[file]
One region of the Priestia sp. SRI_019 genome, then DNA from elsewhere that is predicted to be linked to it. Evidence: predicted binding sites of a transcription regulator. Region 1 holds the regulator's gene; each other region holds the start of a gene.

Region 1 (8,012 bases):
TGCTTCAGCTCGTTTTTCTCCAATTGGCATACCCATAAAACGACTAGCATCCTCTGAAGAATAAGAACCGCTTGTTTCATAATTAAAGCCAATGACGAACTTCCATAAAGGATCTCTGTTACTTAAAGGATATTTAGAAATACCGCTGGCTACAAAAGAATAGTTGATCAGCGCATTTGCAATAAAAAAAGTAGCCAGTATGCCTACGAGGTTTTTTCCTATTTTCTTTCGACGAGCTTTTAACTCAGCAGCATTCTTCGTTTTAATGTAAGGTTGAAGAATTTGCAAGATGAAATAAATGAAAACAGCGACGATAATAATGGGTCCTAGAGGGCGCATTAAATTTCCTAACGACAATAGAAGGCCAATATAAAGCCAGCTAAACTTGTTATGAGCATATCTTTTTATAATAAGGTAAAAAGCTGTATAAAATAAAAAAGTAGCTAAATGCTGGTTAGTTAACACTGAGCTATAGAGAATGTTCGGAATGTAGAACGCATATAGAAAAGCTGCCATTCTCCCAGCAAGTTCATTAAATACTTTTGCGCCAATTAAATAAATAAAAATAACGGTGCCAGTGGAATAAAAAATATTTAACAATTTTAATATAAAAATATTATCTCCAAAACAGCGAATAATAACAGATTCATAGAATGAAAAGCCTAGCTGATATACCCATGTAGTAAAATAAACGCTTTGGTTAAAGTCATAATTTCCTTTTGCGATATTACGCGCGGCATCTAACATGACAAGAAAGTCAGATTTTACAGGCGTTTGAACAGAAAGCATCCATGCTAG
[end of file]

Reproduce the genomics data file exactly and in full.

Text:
One region of the Priestia sp. SRI_019 genome, then DNA from elsewhere that is predicted to be linked to it. Evidence: predicted binding sites of a transcription regulator. Region 1 holds the regulator's gene; each other region holds the start of a gene.

Region 1 (8,012 bases):
TGCTTCAGCTCGTTTTTCTCCAATTGGCATACCCATAAAACGACTAGCATCCTCTGAAGAATAAGAACCGCTTGTTTCATAATTAAAGCCAATGACGAACTTCCATAAAGGATCTCTGTTACTTAAAGGATATTTAGAAATACCGCTGGCTACAAAAGAATAGTTGATCAGCGCATTTGCAATAAAAAAAGTAGCCAGTATGCCTACGAGGTTTTTTCCTATTTTCTTTCGACGAGCTTTTAACTCAGCAGCATTCTTCGTTTTAATGTAAGGTTGAAGAATTTGCAAGATGAAATAAATGAAAACAGCGACGATAATAATGGGTCCTAGAGGGCGCATTAAATTTCCTAACGACAATAGAAGGCCAATATAAAGCCAGCTAAACTTGTTATGAGCATATCTTTTTATAATAAGGTAAAAAGCTGTATAAAATAAAAAAGTAGCTAAATGCTGGTTAGTTAACACTGAGCTATAGAGAATGTTCGGAATGTAGAACGCATATAGAAAAGCTGCCATTCTCCCAGCAAGTTCATTAAATACTTTTGCGCCAATTAAATAAATAAAAATAACGGTGCCAGTGGAATAAAAAATATTTAACAATTTTAATATAAAAATATTATCTCCAAAACAGCGAATAATAACAGATTCATAGAATGAAAAGCCTAGCTGATATACCCATGTAGTAAAATAAACGCTTTGGTTAAAGTCATAATTTCCTTTTGCGATATTACGCGCGGCATCTAACATGACAAGAAAGTCAGATTTTACAGGCGTTTGAACAGAAAGCATCCATGCTAG